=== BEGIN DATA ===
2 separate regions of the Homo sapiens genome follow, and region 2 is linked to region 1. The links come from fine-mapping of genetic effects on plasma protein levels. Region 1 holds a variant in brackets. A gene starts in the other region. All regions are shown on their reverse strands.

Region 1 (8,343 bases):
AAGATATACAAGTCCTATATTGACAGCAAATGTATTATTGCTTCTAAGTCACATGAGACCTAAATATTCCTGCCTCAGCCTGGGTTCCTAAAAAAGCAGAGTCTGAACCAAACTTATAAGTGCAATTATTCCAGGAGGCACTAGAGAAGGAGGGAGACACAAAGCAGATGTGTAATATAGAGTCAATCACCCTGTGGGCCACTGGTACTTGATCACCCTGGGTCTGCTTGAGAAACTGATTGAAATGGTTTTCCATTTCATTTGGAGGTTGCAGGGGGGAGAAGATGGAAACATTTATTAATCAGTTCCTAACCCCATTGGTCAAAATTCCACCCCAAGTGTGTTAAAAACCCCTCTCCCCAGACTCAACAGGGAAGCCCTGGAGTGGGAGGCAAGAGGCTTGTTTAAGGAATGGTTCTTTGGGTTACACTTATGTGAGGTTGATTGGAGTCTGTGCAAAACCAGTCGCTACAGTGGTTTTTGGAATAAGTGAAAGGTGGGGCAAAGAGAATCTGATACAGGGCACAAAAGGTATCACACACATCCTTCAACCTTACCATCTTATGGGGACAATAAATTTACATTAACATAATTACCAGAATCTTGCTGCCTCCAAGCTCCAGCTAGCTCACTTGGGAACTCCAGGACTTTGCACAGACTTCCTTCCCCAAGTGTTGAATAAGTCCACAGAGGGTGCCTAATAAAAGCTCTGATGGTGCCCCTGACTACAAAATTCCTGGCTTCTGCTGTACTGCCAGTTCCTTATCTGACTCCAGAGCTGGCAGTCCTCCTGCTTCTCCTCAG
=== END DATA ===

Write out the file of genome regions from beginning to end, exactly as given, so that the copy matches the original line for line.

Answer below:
2 separate regions of the Homo sapiens genome follow, and region 2 is linked to region 1. The links come from fine-mapping of genetic effects on plasma protein levels. Region 1 holds a variant in brackets. A gene starts in the other region. All regions are shown on their reverse strands.

Region 1 (8,343 bases):
AAGATATACAAGTCCTATATTGACAGCAAATGTATTATTGCTTCTAAGTCACATGAGACCTAAATATTCCTGCCTCAGCCTGGGTTCCTAAAAAAGCAGAGTCTGAACCAAACTTATAAGTGCAATTATTCCAGGAGGCACTAGAGAAGGAGGGAGACACAAAGCAGATGTGTAATATAGAGTCAATCACCCTGTGGGCCACTGGTACTTGATCACCCTGGGTCTGCTTGAGAAACTGATTGAAATGGTTTTCCATTTCATTTGGAGGTTGCAGGGGGGAGAAGATGGAAACATTTATTAATCAGTTCCTAACCCCATTGGTCAAAATTCCACCCCAAGTGTGTTAAAAACCCCTCTCCCCAGACTCAACAGGGAAGCCCTGGAGTGGGAGGCAAGAGGCTTGTTTAAGGAATGGTTCTTTGGGTTACACTTATGTGAGGTTGATTGGAGTCTGTGCAAAACCAGTCGCTACAGTGGTTTTTGGAATAAGTGAAAGGTGGGGCAAAGAGAATCTGATACAGGGCACAAAAGGTATCACACACATCCTTCAACCTTACCATCTTATGGGGACAATAAATTTACATTAACATAATTACCAGAATCTTGCTGCCTCCAAGCTCCAGCTAGCTCACTTGGGAACTCCAGGACTTTGCACAGACTTCCTTCCCCAAGTGTTGAATAAGTCCACAGAGGGTGCCTAATAAAAGCTCTGATGGTGCCCCTGACTACAAAATTCCTGGCTTCTGCTGTACTGCCAGTTCCTTATCTGACTCCAGAGCTGGCAGTCCTCCTGCTTCTCCTCAG